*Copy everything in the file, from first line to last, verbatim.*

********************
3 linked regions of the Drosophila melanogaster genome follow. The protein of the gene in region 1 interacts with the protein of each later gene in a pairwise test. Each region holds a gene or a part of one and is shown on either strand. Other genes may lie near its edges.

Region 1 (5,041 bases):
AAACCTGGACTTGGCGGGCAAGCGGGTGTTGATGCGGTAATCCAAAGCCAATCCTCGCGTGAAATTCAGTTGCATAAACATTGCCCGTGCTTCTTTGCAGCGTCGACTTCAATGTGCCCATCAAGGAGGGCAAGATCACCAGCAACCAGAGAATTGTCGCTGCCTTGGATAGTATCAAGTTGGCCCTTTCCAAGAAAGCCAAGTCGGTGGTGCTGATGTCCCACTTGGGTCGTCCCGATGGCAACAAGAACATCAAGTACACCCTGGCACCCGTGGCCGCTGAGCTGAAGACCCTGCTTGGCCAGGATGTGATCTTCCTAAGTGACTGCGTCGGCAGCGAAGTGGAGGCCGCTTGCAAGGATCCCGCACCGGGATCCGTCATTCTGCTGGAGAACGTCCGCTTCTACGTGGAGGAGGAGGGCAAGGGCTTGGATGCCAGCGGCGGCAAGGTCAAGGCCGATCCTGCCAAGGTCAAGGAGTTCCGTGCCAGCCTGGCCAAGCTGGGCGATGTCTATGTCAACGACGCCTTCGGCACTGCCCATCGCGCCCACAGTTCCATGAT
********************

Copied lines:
3 linked regions of the Drosophila melanogaster genome follow. The protein of the gene in region 1 interacts with the protein of each later gene in a pairwise test. Each region holds a gene or a part of one and is shown on either strand. Other genes may lie near its edges.

Region 1 (5,041 bases):
AAACCTGGACTTGGCGGGCAAGCGGGTGTTGATGCGGTAATCCAAAGCCAATCCTCGCGTGAAATTCAGTTGCATAAACATTGCCCGTGCTTCTTTGCAGCGTCGACTTCAATGTGCCCATCAAGGAGGGCAAGATCACCAGCAACCAGAGAATTGTCGCTGCCTTGGATAGTATCAAGTTGGCCCTTTCCAAGAAAGCCAAGTCGGTGGTGCTGATGTCCCACTTGGGTCGTCCCGATGGCAACAAGAACATCAAGTACACCCTGGCACCCGTGGCCGCTGAGCTGAAGACCCTGCTTGGCCAGGATGTGATCTTCCTAAGTGACTGCGTCGGCAGCGAAGTGGAGGCCGCTTGCAAGGATCCCGCACCGGGATCCGTCATTCTGCTGGAGAACGTCCGCTTCTACGTGGAGGAGGAGGGCAAGGGCTTGGATGCCAGCGGCGGCAAGGTCAAGGCCGATCCTGCCAAGGTCAAGGAGTTCCGTGCCAGCCTGGCCAAGCTGGGCGATGTCTATGTCAACGACGCCTTCGGCACTGCCCATCGCGCCCACAGTTCCATGAT